The naming of a new prime minister before holding an official session of the High Council is an "improper measure and doesn't help in building confidence between the two councils,” said Libya's president of the High Council of State said in a statement early on Wednesday.
The High Council of State (HCS) – a Tripoli-based body that is equivalent to a senate – rivals the House of Representatives (HoR), based in the eastern city of Tobruk.
The HoR this week “unanimously approved” former Interior Minister Fathi Bashagha to head the government, a move that left Libyans with two prime ministers and threatened to spark a new power struggle in the war-torn nation.
The incumbent, Abdul Hamid Dbeibah, has said he does not recognize Parliament's attempt to remove him, and that his government remains valid and he will not step down.
Dbeibah’s administration had a mandate to lead the country to elections on Dec. 24, but the polls were canceled amid bitter divisions over their legal basis and the candidacies of several controversial figures.
Dbeibah, a construction tycoon appointed a year ago as part of United Nations-led peace efforts, has vowed he would “accept no new transitional phase or parallel authority” and would only hand over power to an elected government.
Bashagha and Dbeibah, both from Libya’s third city Misrata and both candidates for the aborted presidential poll, have the support of rival armed groups in the west.
On Saturday, a convoy of fighters moved into Tripoli from the Libyan city of Misrata to shore up the interim prime minister amid a push by the parliament to oust him in favor of its candidate.
The convoy’s arrival underscored the danger of renewed fighting in Libya as the crisis plays out, following mobilizations by armed factions backing different political sides in recent weeks.
According to a Reuters witness, Saturday’s convoy, comprising more than 100 vehicles, arrived after Dbeibah earlier on Saturday accused the parliament of being “responsible for all this bloodshed and chaos” in Libya over recent years.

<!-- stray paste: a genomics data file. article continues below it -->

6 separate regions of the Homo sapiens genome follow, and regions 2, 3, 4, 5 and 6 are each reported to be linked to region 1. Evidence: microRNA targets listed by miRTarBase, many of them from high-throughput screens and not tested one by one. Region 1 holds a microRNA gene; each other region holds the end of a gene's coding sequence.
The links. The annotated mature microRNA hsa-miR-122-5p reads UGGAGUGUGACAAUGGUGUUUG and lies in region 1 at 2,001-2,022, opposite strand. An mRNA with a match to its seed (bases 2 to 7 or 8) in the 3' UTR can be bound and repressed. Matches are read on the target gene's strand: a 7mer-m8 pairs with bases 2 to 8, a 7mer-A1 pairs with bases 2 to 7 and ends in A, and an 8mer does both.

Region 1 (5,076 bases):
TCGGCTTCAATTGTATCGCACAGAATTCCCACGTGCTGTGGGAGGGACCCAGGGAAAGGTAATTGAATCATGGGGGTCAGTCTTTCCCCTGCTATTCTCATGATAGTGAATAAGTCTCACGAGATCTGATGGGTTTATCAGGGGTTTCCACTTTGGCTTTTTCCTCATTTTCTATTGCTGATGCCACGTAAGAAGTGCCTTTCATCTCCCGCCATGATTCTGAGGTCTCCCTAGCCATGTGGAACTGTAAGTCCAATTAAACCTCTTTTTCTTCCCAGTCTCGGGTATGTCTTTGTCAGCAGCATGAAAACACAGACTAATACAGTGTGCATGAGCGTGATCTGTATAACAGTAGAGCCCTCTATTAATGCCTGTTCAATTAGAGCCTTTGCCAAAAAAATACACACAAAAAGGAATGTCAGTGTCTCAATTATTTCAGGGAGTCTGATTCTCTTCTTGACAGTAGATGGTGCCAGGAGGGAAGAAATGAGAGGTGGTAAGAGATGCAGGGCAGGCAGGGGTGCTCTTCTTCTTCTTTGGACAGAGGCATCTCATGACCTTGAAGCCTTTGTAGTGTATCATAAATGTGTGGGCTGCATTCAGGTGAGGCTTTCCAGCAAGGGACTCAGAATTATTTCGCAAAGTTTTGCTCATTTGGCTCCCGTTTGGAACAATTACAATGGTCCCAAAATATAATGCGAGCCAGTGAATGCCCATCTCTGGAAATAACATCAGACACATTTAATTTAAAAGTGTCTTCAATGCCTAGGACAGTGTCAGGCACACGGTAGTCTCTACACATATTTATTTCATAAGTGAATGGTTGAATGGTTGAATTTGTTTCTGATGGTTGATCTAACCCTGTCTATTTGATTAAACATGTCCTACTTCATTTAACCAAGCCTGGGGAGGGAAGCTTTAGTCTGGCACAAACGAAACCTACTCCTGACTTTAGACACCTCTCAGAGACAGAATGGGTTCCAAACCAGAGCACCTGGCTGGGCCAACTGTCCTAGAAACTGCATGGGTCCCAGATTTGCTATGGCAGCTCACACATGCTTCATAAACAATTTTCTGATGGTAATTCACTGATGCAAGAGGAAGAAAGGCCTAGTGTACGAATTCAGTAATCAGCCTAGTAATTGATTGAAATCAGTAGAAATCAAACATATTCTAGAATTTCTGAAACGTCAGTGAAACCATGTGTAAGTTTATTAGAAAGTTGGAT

Parliament Speaker Aguila Saleh has accused Dbeibah of corruption and of seeking to use his position for his own ends rather than to effect a meaningful transition.
Libya has had little peace since the 2011 NATO-backed uprising against Moammar Gadhafi and since 2014 has been split between warring factions in the east and west.
During the war, the parliament mostly sided with the eastern-based forces of putschist Gen. Khalifa Haftar’s Libyan National Army (LNA). The main armed forces from Misrata were on the other side, backing the then-internationally recognized government in Tripoli.
Bashagha flew into Tripoli on Thursday night ahead of a two-week government formation process and said he expected Dbeibah to hand over power peacefully.
Dbeibah has said he will next week announce his own road map for the country involving elections this summer.
The position of the United Nations and major powers will be critical in determining the outcome of the struggle over the interim government after years of foreign involvement in the conflict. The U.N. has said it still recognizes the validity of Dbeibah’s Government of National Unity (GNU) and the political process it was part of.
However, the U.N. said on Friday that Secretary-General Antonio Guterres has taken note of the move by parliament to appoint Bashagha, and a move by parliament along with the High State Council to chart out a revised path toward elections.